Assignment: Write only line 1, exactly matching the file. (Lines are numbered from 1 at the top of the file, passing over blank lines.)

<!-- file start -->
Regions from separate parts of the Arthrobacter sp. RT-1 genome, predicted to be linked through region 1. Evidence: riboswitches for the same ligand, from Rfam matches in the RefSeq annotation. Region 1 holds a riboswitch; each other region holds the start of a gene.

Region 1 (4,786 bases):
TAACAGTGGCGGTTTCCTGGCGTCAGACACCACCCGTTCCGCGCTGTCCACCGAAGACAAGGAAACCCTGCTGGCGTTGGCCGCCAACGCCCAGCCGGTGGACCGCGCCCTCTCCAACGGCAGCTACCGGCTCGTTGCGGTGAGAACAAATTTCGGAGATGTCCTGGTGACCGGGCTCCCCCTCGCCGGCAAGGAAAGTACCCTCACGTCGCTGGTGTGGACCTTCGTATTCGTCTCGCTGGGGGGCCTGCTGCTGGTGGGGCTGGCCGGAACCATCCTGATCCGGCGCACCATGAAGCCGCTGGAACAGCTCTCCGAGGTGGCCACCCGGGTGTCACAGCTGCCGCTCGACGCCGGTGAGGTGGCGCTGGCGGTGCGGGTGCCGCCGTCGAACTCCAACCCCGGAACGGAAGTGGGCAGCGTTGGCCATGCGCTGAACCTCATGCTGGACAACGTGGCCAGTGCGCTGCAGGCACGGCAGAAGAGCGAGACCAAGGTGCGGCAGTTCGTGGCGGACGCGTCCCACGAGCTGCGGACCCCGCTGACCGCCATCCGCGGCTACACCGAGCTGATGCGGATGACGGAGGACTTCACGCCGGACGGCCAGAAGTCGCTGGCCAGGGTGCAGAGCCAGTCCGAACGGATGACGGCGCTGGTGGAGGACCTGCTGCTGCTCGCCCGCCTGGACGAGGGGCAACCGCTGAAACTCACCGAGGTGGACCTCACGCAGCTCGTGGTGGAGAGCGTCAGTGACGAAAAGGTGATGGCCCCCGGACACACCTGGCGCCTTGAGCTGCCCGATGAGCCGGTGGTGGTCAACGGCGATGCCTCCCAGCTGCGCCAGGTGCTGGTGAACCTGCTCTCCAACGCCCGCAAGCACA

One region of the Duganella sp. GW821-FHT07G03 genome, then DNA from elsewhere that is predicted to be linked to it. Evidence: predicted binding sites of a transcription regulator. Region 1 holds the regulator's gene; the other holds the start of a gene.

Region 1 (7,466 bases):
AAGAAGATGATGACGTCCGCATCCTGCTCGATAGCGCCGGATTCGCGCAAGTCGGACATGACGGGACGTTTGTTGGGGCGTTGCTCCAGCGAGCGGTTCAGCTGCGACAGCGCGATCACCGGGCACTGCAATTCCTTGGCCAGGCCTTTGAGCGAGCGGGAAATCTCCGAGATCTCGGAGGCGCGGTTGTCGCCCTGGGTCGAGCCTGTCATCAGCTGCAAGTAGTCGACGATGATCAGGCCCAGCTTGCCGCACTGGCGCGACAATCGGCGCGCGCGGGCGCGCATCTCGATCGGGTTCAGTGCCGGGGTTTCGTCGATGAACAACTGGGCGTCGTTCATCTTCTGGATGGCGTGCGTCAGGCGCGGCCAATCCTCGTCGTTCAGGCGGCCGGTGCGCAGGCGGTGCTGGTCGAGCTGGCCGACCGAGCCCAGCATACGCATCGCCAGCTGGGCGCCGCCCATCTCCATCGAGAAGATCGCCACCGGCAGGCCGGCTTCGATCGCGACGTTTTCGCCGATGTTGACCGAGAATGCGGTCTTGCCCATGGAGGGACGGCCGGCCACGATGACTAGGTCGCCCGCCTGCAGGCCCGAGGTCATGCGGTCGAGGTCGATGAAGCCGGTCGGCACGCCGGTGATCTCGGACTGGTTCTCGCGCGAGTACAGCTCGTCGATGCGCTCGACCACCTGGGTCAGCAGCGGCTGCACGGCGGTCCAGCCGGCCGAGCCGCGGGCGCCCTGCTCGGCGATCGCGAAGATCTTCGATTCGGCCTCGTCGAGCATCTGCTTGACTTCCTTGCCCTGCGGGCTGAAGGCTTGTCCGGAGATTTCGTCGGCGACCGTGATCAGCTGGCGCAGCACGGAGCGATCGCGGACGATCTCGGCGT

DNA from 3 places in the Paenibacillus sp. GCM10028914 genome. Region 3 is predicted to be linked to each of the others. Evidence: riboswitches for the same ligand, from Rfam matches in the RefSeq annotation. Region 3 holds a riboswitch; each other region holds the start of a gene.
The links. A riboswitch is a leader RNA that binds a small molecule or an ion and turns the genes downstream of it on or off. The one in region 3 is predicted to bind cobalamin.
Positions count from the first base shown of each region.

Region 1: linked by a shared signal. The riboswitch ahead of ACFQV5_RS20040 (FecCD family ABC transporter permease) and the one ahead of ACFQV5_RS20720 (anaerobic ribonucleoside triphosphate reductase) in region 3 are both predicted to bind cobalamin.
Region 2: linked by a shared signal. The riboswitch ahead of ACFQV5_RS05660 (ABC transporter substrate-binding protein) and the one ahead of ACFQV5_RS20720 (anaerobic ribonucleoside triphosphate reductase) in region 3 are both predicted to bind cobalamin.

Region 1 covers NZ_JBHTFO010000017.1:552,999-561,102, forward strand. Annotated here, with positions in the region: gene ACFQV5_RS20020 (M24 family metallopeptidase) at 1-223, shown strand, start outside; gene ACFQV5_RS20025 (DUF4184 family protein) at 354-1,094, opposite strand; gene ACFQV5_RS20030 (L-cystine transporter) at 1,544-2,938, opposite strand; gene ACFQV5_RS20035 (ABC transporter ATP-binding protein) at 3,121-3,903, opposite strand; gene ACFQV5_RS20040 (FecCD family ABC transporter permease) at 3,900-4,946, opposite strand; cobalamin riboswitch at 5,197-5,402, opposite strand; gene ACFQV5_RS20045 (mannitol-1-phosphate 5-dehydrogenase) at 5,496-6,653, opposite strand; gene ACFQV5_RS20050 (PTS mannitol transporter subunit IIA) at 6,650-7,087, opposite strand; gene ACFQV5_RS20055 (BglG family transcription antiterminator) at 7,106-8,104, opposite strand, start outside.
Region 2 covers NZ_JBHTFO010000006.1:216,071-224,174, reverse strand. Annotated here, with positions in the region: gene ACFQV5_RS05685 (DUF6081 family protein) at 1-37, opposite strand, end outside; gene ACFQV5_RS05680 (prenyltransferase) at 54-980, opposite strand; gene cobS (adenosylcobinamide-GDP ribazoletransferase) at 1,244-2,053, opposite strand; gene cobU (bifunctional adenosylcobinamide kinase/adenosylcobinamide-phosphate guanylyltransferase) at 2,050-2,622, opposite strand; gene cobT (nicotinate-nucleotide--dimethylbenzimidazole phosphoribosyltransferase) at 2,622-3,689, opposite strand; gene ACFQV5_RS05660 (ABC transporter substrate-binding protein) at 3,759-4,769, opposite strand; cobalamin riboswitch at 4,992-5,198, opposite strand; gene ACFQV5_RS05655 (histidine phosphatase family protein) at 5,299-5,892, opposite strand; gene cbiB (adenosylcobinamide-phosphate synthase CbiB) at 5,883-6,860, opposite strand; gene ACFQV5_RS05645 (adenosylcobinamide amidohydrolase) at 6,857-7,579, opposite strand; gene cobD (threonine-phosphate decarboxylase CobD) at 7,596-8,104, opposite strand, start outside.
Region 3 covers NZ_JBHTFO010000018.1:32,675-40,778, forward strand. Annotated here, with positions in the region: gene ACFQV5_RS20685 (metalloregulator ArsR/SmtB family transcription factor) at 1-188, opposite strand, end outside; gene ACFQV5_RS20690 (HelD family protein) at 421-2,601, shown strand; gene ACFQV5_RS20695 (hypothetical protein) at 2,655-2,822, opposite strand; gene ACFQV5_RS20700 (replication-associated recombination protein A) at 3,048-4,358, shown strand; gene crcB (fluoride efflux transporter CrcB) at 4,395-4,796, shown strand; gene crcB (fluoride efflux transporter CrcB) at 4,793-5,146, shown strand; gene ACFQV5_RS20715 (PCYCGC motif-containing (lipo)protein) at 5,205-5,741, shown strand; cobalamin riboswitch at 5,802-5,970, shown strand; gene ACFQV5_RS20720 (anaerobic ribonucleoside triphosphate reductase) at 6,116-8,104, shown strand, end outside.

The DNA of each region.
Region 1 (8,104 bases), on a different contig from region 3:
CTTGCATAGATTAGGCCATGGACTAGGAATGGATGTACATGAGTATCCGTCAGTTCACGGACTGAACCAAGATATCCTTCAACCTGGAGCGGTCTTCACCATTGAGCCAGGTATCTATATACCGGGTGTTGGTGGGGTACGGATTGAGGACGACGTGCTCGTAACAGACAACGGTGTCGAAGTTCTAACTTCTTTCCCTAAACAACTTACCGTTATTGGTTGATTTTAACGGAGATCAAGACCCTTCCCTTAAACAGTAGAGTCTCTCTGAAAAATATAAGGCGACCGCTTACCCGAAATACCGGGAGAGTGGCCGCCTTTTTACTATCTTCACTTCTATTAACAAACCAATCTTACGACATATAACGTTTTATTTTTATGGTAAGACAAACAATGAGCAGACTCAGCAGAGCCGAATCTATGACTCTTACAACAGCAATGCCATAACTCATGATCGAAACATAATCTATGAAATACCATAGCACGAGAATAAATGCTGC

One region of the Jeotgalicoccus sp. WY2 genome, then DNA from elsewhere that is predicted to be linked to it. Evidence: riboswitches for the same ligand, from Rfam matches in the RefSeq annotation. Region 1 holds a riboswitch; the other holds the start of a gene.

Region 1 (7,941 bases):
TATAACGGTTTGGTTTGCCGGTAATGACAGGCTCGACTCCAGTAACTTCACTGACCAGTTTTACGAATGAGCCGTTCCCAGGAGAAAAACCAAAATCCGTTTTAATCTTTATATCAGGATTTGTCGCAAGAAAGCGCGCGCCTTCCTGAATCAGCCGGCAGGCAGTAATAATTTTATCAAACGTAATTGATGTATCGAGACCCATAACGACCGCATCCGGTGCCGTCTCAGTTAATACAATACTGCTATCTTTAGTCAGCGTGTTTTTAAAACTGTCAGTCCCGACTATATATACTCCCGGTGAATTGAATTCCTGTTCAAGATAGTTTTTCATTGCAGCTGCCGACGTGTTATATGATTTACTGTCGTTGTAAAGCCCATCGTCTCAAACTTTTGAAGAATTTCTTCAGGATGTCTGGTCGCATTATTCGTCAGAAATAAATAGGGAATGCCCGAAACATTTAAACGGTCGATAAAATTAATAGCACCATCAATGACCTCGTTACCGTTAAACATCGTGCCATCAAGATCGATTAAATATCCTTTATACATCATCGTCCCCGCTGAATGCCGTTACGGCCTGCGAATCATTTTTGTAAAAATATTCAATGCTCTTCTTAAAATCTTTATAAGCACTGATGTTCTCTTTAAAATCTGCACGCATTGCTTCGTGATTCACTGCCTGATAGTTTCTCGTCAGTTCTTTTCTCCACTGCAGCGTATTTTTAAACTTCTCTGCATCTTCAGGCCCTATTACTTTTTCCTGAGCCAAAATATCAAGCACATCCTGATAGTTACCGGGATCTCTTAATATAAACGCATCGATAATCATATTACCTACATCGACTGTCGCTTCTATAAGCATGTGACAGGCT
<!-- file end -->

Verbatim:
Regions from separate parts of the Arthrobacter sp. RT-1 genome, predicted to be linked through region 1. Evidence: riboswitches for the same ligand, from Rfam matches in the RefSeq annotation. Region 1 holds a riboswitch; each other region holds the start of a gene.